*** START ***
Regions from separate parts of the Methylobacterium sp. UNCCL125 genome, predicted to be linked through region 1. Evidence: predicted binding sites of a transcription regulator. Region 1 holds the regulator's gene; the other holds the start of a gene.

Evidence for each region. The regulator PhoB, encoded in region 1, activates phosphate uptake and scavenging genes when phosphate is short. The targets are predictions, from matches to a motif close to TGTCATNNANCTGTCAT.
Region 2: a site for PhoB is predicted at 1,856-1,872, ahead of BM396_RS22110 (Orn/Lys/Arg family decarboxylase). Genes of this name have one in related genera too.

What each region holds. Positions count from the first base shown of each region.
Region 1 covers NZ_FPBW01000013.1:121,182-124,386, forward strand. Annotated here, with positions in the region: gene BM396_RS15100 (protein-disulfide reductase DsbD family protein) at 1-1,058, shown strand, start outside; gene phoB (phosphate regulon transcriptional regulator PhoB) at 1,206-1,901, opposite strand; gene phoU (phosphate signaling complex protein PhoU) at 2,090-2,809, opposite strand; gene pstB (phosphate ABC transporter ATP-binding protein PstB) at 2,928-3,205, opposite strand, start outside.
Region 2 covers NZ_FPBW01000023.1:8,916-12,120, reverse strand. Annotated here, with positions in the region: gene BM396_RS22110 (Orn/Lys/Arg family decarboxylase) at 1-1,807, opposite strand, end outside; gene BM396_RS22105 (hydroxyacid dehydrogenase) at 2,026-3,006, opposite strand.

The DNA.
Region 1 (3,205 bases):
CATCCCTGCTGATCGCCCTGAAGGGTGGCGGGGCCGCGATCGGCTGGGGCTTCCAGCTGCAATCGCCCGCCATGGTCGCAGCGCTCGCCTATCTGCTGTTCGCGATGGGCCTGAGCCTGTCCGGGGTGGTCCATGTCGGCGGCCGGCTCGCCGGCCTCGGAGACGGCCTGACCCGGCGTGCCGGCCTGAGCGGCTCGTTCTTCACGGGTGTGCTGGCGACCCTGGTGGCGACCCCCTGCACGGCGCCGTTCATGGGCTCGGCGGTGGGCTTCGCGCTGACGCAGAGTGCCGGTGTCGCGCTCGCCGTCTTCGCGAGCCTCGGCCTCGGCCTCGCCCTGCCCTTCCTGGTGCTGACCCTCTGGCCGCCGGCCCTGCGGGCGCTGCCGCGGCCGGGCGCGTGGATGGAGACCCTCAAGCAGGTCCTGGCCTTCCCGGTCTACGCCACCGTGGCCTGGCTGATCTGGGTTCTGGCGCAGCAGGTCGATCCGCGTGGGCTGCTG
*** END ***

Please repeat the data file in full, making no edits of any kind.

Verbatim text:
Regions from separate parts of the Methylobacterium sp. UNCCL125 genome, predicted to be linked through region 1. Evidence: predicted binding sites of a transcription regulator. Region 1 holds the regulator's gene; the other holds the start of a gene.

Evidence for each region. The regulator PhoB, encoded in region 1, activates phosphate uptake and scavenging genes when phosphate is short. The targets are predictions, from matches to a motif close to TGTCATNNANCTGTCAT.
Region 2: a site for PhoB is predicted at 1,856-1,872, ahead of BM396_RS22110 (Orn/Lys/Arg family decarboxylase). Genes of this name have one in related genera too.

What each region holds. Positions count from the first base shown of each region.
Region 1 covers NZ_FPBW01000013.1:121,182-124,386, forward strand. Annotated here, with positions in the region: gene BM396_RS15100 (protein-disulfide reductase DsbD family protein) at 1-1,058, shown strand, start outside; gene phoB (phosphate regulon transcriptional regulator PhoB) at 1,206-1,901, opposite strand; gene phoU (phosphate signaling complex protein PhoU) at 2,090-2,809, opposite strand; gene pstB (phosphate ABC transporter ATP-binding protein PstB) at 2,928-3,205, opposite strand, start outside.
Region 2 covers NZ_FPBW01000023.1:8,916-12,120, reverse strand. Annotated here, with positions in the region: gene BM396_RS22110 (Orn/Lys/Arg family decarboxylase) at 1-1,807, opposite strand, end outside; gene BM396_RS22105 (hydroxyacid dehydrogenase) at 2,026-3,006, opposite strand.

The DNA.
Region 1 (3,205 bases):
CATCCCTGCTGATCGCCCTGAAGGGTGGCGGGGCCGCGATCGGCTGGGGCTTCCAGCTGCAATCGCCCGCCATGGTCGCAGCGCTCGCCTATCTGCTGTTCGCGATGGGCCTGAGCCTGTCCGGGGTGGTCCATGTCGGCGGCCGGCTCGCCGGCCTCGGAGACGGCCTGACCCGGCGTGCCGGCCTGAGCGGCTCGTTCTTCACGGGTGTGCTGGCGACCCTGGTGGCGACCCCCTGCACGGCGCCGTTCATGGGCTCGGCGGTGGGCTTCGCGCTGACGCAGAGTGCCGGTGTCGCGCTCGCCGTCTTCGCGAGCCTCGGCCTCGGCCTCGCCCTGCCCTTCCTGGTGCTGACCCTCTGGCCGCCGGCCCTGCGGGCGCTGCCGCGGCCGGGCGCGTGGATGGAGACCCTCAAGCAGGTCCTGGCCTTCCCGGTCTACGCCACCGTGGCCTGGCTGATCTGGGTTCTGGCGCAGCAGGTCGATCCGCGTGGGCTGCTG